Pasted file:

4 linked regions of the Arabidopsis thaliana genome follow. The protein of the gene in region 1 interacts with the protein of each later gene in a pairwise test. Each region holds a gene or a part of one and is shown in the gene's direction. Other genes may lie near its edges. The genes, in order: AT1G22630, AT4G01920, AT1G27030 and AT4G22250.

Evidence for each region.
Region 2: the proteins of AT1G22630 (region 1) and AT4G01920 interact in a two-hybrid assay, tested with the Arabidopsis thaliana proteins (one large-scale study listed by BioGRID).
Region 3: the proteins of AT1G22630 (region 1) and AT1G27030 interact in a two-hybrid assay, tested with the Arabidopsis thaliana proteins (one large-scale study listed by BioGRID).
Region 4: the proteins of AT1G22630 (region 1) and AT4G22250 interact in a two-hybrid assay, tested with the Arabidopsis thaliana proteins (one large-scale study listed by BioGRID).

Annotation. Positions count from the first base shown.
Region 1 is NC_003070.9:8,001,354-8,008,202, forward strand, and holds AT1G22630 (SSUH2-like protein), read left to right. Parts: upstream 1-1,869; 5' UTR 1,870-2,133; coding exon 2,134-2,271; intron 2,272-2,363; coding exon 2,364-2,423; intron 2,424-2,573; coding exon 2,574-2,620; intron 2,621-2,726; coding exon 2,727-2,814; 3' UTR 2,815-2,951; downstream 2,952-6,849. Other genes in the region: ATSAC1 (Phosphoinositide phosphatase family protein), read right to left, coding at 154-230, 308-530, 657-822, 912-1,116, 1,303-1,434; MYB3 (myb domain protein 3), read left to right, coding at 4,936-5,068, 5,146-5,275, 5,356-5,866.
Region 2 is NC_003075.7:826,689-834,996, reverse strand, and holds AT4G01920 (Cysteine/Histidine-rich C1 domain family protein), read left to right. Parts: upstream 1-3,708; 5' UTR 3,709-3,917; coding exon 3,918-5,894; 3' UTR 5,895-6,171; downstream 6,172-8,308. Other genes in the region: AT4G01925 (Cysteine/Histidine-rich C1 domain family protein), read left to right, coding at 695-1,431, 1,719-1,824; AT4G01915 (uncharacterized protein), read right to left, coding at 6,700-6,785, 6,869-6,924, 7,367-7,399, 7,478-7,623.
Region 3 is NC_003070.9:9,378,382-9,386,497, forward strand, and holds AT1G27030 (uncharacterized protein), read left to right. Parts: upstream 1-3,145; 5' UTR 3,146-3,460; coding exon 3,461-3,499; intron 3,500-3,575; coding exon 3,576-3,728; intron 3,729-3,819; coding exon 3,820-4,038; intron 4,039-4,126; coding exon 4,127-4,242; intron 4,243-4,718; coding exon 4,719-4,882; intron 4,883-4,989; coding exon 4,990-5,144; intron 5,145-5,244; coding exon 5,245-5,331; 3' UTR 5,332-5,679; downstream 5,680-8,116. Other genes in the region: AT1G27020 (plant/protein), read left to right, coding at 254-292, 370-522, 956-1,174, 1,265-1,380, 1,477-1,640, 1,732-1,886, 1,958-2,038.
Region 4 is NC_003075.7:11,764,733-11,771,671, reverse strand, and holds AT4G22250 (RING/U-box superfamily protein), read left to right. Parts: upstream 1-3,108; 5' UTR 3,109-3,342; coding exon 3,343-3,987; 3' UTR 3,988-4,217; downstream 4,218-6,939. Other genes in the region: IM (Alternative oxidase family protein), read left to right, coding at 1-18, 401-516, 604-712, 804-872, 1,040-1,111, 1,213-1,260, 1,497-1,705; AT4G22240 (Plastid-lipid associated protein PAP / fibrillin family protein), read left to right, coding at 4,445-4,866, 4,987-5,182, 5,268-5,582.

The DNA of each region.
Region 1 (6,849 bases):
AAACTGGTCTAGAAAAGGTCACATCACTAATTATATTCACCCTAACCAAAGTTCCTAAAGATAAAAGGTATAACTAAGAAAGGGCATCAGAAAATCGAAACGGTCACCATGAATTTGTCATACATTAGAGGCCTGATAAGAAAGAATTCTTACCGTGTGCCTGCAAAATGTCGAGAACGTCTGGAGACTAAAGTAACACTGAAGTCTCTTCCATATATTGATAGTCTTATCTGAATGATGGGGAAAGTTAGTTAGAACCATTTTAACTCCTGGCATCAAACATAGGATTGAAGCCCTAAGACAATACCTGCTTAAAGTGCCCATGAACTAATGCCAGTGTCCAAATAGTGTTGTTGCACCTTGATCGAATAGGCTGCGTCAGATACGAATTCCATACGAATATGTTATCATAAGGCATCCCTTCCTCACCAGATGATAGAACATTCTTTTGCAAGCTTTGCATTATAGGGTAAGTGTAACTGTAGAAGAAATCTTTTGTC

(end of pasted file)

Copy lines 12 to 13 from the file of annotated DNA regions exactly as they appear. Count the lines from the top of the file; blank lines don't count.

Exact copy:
Region 1 (6,849 bases):
AAACTGGTCTAGAAAAGGTCACATCACTAATTATATTCACCCTAACCAAAGTTCCTAAAGATAAAAGGTATAACTAAGAAAGGGCATCAGAAAATCGAAACGGTCACCATGAATTTGTCATACATTAGAGGCCTGATAAGAAAGAATTCTTACCGTGTGCCTGCAAAATGTCGAGAACGTCTGGAGACTAAAGTAACACTGAAGTCTCTTCCATATATTGATAGTCTTATCTGAATGATGGGGAAAGTTAGTTAGAACCATTTTAACTCCTGGCATCAAACATAGGATTGAAGCCCTAAGACAATACCTGCTTAAAGTGCCCATGAACTAATGCCAGTGTCCAAATAGTGTTGTTGCACCTTGATCGAATAGGCTGCGTCAGATACGAATTCCATACGAATATGTTATCATAAGGCATCCCTTCCTCACCAGATGATAGAACATTCTTTTGCAAGCTTTGCATTATAGGGTAAGTGTAACTGTAGAAGAAATCTTTTGTC